Molecular Testing for NSCLC


Jonathan W. Riess, MD: In terms of best approaches for molecular testing for patients with metastatic non–small cell lung cancer, there are different methodologies that could be used with either plasma or tissue. My general approach is to look at broad molecular profiling because we have 7 approved targeted therapies for eGFR mutated lung cancer matching the TKI (tyrosine kinase inhibitor) to a great targeted therapy. We have osimertinib for eGFR, among others; alectinib and brigatinib for ALK; crizotinib and entrectinib for ROS1; selpercatinib for RET fusions; larotrectinib and entrectinib for really rare NTRK fusions; capmatinib for MET exon 14 skipping mutations; and dabrafenib and trametinib for BRAF mutated lung cancer.

To capture all of those, I look at broad-based genomic profiling, next-generation sequencing (NGS). You could look at tissue. You could look at plasma. There are pros and cons for each one. If I need something quickly, I will often send plasma since you don't need to set up a biopsy if you need additional tissue, and you get the results in a week. If there's a big surgical specimen sitting in the bank, I'll often use tissue. Where I don't have tissue, I'll first try with plasma as I'm setting up the biopsy.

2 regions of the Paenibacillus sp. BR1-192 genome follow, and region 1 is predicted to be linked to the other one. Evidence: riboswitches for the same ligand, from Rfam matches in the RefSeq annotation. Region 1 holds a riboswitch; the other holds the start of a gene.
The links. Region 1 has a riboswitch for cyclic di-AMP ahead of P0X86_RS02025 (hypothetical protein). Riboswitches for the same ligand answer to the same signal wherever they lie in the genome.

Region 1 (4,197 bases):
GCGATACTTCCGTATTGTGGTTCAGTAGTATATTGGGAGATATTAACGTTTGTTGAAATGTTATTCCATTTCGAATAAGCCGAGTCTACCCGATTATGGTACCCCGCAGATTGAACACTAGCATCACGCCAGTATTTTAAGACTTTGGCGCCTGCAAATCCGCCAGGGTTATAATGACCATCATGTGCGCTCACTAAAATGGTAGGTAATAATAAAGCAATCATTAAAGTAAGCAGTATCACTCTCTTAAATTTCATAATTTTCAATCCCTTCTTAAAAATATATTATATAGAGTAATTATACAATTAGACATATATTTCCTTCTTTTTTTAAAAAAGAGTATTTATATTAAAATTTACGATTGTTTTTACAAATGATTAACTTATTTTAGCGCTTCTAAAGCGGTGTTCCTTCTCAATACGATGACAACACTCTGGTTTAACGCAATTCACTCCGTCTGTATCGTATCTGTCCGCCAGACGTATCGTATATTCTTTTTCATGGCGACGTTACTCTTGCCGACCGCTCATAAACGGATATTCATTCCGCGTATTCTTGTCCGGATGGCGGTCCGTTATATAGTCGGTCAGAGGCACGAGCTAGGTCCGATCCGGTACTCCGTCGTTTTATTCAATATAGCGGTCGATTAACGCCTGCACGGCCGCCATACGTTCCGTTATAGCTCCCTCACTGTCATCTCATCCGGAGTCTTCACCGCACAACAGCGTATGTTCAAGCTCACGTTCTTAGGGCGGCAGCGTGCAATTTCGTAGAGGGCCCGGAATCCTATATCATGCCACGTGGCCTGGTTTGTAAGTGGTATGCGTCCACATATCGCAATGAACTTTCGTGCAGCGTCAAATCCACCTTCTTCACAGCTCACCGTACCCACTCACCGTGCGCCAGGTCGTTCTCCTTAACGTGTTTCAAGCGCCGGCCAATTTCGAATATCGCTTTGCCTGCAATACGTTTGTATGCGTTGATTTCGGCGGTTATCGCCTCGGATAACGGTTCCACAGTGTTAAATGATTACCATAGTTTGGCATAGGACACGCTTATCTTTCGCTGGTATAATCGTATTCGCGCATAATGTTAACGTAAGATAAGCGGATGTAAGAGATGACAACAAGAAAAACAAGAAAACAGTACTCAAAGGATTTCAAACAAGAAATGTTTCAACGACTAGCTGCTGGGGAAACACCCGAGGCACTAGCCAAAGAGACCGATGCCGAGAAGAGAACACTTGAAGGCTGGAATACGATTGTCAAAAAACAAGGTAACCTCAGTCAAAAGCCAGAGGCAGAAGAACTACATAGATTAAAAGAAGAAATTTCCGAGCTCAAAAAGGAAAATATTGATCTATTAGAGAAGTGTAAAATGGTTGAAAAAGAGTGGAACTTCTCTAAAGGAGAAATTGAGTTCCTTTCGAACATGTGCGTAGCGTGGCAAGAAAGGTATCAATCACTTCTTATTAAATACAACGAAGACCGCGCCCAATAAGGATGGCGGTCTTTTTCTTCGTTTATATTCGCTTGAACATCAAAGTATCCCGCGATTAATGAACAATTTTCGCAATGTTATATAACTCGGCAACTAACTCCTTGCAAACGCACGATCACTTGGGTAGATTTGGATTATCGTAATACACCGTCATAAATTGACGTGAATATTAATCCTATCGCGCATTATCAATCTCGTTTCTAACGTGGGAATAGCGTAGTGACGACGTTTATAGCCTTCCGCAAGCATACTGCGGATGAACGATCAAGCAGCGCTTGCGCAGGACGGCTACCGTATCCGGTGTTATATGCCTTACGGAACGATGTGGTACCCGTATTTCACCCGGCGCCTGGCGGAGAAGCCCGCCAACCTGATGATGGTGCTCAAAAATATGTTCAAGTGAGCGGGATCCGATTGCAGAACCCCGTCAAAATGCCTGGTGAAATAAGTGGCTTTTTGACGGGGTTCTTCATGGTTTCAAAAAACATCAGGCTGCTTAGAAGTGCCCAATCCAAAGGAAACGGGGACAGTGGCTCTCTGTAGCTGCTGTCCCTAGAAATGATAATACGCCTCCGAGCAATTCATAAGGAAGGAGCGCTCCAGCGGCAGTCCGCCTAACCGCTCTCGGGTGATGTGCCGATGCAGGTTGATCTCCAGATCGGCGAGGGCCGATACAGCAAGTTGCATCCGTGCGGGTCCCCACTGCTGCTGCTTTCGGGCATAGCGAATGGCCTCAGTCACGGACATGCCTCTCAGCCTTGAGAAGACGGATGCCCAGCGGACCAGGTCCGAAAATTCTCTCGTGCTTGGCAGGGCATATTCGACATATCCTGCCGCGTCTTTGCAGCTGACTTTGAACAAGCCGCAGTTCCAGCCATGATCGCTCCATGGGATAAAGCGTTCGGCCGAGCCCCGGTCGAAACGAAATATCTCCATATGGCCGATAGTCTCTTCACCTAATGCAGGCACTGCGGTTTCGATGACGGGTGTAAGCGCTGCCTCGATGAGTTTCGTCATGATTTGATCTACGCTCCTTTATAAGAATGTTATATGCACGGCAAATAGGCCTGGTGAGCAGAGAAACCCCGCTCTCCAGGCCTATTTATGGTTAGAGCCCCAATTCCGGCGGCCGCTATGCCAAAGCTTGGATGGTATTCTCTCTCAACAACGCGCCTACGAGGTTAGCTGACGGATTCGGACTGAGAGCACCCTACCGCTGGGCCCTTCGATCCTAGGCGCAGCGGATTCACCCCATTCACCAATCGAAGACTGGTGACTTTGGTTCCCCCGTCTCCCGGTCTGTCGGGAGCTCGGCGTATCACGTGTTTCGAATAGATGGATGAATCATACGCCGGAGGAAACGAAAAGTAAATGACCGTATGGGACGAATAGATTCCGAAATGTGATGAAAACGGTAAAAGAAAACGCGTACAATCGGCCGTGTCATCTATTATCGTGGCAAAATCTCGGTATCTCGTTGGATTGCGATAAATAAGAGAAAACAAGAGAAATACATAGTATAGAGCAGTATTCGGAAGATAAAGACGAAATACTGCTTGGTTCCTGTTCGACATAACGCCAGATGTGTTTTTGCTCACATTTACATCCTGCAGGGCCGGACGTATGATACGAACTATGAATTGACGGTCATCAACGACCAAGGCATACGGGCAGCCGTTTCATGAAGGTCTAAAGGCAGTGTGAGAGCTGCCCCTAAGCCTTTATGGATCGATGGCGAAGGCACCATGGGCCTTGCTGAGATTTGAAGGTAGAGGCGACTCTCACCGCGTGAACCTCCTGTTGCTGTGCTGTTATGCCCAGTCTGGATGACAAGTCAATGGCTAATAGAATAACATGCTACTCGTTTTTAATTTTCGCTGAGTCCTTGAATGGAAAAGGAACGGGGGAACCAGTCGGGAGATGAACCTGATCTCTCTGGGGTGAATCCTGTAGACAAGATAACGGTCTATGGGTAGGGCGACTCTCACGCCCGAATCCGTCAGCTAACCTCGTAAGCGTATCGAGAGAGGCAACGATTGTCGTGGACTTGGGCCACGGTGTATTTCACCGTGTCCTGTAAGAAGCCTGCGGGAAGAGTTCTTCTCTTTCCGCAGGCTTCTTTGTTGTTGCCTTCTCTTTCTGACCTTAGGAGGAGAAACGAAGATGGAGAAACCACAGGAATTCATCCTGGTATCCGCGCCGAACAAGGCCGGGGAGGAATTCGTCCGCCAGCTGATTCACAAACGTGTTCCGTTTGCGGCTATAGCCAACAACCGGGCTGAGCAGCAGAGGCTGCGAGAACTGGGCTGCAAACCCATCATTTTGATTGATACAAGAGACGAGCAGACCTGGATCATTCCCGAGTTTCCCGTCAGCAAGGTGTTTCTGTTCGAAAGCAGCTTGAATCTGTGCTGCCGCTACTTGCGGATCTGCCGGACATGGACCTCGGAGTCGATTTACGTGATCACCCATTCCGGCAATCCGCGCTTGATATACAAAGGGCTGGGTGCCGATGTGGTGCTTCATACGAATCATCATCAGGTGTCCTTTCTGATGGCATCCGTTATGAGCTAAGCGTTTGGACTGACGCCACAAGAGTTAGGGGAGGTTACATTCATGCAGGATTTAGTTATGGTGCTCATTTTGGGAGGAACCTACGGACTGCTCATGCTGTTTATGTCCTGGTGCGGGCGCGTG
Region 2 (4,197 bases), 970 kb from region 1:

There are methodologies, such as IHC (immunohistochemistry) and FISH (fluorescence in situ hybridization), that could be used for ALK. For IHC, there is an FDA-approved test, and those can come back quickly. There are certain situations where, if I really suspect there's an ALK fusion and I need to start treatment quickly, I will occasionally send that as part of a targeted panel to get the results quicker. Generally, I send next-generation sequencing for broad genomic profiling.

Lyudmila A. Bazhenova, MD: My personal approach is to use both liquid and tissue next-generation sequencing at the time of the diagnosis. I believe that those tests are complementary. An alternative approach would be to do next-generation sequencing on tissue and save a plasma NGS, or so-called liquid biopsy, for patients in whom tissue was insufficient. I wait until I have all molecular testing before I initiate therapy. In general, most of your patients with metastatic non–small cell lung cancer will also have PD-L1 testing done.

I expect that PD-L1 testing will come first before I have the results of the molecular testing. I always wait for the molecular testing results before I start chemotherapy or any kind of treatment. Occasionally, I have to start therapy before NGS results are back because the patient is highly symptomatic and rapidly declining. In this case, I would recommend not giving immunotherapy with the first cycle. The reason to hold immunotherapy is to avoid emerging adverse effects, such as pneumonitis, if immunotherapy was given before tyrosine kinase inhibitors.